Facebook and Google control somewhere between 65% and 80% of all ad dollars, so you can be sure they will both try to make the world safe for advertising. Facebook has already done so with newsfeed ads, an algorithm that allows users to say what they don’t want to see, and micro-targeting opportunities for advertisers. Google is trying to approach things in a different way — by investigating the idea of “acceptable ads,” which was put on the table by AdBlock Plus.
Unfortunately, acceptable ads — plain vanilla banners in most cases — are not the kind of advertising brands and agencies want to pay for. Brands already know those ads have very low ROI. And now that they know how much is possible with rich media and especially video, it is difficult for them to go back to earlier, less intrusive formats. Yet rich formats and slow page load times are what have led consumers to greater use of ad blockers. Once again, the industry is at odds with itself, publishers don’t want to be pushed to redesign sites to make pages load faster, and advertisers don’t want to give up high impact.
At first, Google tried to solve the page load problem from the other end, with Accelerated Mobile Pages (AMP) that speed up the delivery of the actual content on a page. They also tried gently to discourage slow-loading ads on AMP pages. But AMP pages, which are rolling out slowly, didn’t really vitiate the anger of users who disliked the ads themselves.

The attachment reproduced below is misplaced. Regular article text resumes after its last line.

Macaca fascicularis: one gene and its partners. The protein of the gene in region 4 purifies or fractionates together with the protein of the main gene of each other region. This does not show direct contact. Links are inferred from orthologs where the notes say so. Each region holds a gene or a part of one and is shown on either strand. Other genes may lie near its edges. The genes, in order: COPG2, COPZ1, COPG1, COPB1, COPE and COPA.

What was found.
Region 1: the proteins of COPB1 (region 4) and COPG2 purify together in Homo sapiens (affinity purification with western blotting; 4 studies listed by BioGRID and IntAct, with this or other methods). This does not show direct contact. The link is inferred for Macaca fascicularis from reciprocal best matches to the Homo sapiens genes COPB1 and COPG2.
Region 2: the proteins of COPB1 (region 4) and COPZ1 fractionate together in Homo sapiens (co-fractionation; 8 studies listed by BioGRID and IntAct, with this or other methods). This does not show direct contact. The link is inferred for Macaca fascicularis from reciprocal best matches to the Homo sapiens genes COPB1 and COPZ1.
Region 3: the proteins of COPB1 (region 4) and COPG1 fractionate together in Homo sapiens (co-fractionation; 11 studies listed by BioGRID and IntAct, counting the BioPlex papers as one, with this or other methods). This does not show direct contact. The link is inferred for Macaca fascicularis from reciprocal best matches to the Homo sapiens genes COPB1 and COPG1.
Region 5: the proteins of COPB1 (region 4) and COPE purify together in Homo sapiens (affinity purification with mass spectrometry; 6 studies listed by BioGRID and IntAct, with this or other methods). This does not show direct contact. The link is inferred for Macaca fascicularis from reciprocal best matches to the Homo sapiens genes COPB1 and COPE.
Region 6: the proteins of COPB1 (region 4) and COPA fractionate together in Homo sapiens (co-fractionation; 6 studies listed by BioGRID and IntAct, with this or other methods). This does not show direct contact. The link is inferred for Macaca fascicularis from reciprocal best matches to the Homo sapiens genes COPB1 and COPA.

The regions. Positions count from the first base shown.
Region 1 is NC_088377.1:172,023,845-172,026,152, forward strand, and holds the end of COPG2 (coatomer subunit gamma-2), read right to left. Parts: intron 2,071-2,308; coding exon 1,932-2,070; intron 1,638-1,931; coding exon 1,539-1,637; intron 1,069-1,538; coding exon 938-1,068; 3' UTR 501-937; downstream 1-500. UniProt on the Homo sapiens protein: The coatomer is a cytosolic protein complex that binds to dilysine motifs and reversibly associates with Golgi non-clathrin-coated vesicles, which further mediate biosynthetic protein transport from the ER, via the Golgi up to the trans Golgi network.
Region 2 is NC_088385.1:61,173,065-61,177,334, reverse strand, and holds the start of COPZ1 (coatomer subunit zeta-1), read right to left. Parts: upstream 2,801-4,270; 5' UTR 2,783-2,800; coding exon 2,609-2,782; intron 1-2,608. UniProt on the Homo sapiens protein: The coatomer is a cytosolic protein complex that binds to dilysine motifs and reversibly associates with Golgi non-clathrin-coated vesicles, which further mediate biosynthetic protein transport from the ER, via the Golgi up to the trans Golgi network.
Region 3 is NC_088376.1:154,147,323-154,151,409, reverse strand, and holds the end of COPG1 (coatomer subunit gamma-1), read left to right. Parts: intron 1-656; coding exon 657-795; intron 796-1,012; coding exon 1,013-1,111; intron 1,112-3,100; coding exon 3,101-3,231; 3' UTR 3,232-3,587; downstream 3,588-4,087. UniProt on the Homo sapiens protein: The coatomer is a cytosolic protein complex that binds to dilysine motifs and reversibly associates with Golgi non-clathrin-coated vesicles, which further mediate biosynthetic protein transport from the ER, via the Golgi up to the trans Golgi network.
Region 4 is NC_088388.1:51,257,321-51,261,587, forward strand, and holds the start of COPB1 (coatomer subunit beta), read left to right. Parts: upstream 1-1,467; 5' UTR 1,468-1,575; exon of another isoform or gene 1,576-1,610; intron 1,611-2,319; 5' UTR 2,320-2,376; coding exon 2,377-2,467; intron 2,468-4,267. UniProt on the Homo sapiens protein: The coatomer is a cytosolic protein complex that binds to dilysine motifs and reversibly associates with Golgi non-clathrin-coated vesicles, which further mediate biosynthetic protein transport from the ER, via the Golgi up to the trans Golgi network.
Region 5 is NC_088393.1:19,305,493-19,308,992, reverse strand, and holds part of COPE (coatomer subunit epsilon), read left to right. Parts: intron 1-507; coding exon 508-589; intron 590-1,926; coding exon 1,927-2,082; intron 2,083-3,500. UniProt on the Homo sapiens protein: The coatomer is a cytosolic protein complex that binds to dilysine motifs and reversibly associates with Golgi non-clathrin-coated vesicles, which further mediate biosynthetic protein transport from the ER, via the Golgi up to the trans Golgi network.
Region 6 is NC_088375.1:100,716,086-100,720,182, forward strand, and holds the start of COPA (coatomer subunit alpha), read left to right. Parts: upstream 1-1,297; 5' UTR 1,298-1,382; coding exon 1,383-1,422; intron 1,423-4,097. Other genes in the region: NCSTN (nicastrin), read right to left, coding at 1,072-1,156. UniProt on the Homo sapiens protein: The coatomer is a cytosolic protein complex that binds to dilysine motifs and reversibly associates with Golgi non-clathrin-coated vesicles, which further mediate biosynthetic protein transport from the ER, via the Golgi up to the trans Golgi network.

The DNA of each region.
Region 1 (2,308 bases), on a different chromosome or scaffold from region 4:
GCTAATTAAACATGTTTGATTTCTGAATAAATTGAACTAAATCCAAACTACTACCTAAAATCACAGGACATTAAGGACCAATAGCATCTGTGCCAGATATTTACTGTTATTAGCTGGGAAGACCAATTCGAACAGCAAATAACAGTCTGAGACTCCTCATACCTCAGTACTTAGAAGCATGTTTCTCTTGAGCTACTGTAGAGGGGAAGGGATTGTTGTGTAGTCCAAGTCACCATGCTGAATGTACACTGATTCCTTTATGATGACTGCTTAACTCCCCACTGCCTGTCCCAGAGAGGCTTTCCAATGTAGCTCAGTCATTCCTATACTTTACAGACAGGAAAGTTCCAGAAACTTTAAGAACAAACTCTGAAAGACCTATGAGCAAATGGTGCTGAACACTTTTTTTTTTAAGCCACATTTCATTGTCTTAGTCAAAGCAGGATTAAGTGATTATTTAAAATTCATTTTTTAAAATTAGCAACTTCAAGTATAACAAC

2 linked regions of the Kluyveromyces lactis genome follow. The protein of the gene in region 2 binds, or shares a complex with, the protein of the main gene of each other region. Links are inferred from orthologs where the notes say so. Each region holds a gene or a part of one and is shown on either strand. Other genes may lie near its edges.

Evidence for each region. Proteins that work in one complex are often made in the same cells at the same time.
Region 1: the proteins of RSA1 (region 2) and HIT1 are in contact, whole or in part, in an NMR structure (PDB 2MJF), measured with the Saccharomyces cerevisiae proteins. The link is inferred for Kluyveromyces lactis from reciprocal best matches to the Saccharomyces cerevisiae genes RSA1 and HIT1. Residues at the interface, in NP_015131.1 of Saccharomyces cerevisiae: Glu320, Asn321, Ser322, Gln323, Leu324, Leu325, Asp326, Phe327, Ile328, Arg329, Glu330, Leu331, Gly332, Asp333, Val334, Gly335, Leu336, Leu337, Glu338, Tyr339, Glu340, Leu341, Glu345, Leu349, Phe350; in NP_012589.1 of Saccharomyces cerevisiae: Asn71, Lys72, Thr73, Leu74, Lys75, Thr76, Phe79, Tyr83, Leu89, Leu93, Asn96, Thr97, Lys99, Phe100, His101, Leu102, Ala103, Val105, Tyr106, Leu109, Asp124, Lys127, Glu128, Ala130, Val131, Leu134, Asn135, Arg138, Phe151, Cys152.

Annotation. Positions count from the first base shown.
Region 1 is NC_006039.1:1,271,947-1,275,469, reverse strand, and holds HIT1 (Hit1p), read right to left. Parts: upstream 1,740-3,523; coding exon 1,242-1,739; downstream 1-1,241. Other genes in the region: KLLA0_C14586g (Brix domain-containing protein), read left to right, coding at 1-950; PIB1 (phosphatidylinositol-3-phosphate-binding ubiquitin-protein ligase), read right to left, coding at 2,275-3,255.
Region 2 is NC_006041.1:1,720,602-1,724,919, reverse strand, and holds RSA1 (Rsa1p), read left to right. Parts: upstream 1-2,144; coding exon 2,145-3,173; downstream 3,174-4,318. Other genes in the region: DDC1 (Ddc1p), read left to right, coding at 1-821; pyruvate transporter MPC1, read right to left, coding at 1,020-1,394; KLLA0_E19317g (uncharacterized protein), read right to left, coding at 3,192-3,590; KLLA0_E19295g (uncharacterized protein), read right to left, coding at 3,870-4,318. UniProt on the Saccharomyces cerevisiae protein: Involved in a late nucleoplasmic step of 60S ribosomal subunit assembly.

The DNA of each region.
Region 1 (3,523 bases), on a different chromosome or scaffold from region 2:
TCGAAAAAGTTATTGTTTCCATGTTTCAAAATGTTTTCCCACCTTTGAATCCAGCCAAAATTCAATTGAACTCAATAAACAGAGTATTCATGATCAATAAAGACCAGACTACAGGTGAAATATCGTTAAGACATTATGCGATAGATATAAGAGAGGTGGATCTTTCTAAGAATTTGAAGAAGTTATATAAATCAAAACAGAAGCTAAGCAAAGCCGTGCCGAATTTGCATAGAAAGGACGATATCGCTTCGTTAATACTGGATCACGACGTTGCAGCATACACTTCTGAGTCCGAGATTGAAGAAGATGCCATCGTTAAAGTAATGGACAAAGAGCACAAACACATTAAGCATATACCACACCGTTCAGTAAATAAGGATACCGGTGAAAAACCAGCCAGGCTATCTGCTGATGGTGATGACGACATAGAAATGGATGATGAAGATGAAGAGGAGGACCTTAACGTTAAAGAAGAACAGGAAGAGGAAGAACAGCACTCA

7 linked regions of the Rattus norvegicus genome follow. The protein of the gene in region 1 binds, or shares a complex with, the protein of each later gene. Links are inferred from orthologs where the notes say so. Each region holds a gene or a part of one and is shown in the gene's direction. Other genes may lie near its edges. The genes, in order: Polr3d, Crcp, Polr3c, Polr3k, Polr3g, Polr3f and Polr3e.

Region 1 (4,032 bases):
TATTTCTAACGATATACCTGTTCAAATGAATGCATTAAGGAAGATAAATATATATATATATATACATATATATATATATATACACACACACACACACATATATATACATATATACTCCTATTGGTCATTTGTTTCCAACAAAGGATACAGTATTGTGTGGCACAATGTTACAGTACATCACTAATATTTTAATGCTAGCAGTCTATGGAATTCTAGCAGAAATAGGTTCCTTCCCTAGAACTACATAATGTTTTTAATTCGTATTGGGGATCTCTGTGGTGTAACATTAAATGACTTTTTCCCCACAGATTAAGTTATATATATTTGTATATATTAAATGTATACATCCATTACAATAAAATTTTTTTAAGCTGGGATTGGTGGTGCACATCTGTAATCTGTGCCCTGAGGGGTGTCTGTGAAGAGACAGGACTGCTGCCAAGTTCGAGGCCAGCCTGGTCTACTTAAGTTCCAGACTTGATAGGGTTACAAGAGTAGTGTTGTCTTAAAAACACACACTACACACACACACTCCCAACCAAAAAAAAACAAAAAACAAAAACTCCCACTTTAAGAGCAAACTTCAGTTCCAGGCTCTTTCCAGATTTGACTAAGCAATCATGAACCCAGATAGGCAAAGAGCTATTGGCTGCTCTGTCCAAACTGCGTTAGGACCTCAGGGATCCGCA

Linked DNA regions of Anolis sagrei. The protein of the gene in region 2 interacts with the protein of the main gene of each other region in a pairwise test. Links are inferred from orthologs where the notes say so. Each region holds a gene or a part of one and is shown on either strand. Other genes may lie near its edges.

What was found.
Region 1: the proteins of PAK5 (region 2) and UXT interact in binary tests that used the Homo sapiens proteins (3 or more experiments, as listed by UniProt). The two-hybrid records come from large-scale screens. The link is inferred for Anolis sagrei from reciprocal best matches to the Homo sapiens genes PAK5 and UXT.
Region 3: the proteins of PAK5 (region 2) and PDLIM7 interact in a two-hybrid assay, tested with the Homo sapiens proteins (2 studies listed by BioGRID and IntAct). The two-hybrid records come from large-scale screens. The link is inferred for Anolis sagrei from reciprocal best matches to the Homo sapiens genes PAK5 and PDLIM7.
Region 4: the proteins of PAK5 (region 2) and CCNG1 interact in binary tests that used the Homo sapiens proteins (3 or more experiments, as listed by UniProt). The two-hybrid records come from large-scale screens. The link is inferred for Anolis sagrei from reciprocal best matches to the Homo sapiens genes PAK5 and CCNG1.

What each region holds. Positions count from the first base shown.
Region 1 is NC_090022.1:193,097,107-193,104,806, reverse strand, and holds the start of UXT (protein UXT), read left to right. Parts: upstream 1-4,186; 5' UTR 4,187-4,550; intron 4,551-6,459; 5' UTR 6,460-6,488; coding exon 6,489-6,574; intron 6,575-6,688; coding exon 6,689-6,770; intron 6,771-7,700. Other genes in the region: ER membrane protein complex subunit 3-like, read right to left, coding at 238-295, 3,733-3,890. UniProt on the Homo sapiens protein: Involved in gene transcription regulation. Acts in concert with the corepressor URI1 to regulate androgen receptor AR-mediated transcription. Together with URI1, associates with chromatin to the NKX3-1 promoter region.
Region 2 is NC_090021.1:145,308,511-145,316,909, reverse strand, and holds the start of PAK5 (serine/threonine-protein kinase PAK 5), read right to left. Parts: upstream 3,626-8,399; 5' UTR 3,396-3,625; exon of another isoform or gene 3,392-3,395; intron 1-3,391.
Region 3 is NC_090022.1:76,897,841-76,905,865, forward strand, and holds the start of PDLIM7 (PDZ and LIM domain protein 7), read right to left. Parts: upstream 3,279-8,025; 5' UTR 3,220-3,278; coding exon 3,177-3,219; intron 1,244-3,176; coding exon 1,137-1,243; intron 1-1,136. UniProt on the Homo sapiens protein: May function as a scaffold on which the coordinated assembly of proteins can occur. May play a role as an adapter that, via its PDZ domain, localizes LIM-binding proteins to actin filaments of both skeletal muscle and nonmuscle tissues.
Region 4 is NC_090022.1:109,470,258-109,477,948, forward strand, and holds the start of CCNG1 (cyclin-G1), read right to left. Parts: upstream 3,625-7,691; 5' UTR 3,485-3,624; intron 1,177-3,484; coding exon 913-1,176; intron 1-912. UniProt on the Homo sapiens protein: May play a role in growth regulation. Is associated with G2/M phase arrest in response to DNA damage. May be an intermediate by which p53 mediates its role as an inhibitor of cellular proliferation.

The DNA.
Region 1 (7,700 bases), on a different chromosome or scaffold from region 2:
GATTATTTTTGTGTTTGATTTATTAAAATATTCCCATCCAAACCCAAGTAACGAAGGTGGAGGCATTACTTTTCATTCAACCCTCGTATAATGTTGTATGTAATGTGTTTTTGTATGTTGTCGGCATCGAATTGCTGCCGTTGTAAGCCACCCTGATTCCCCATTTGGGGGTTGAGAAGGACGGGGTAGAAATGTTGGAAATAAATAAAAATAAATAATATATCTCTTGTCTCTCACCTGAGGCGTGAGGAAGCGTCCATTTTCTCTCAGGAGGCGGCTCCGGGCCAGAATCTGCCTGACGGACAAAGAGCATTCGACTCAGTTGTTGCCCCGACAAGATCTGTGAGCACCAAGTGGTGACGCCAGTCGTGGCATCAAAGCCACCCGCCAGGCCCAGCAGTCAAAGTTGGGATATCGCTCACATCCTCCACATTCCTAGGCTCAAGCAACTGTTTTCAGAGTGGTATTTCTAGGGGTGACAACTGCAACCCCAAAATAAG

Google is now trying to arrive at a standard for ads that run on YouTube, Google’s other sites, and through the Doubleclick ad network. Since many large companies use DFP, it’s possible that Google will have the power to enforce standards. IAB, of course, has already created the L.E.A.N. standard for acceptable ads, about which we have written before, but IAB as an industry organization doesn’t have much enforcement power.
And here’s why Google does: it is a tech company. It has a large cadre of great engineers who, if they put their minds to it, could create something that works.
But don’t think the rest of the industry will welcome that with open arms.
Publishers don’t want to see Google act on its own when it comes to deciding what should be acceptable and what’s not. Said another publishing exec with direct knowledge of the plans, “They need to get input from publishers.”
Google’s ad execs have already publicly talked about the need to settle on some criteria for what acceptable ads are and that it needs to be an industry effort.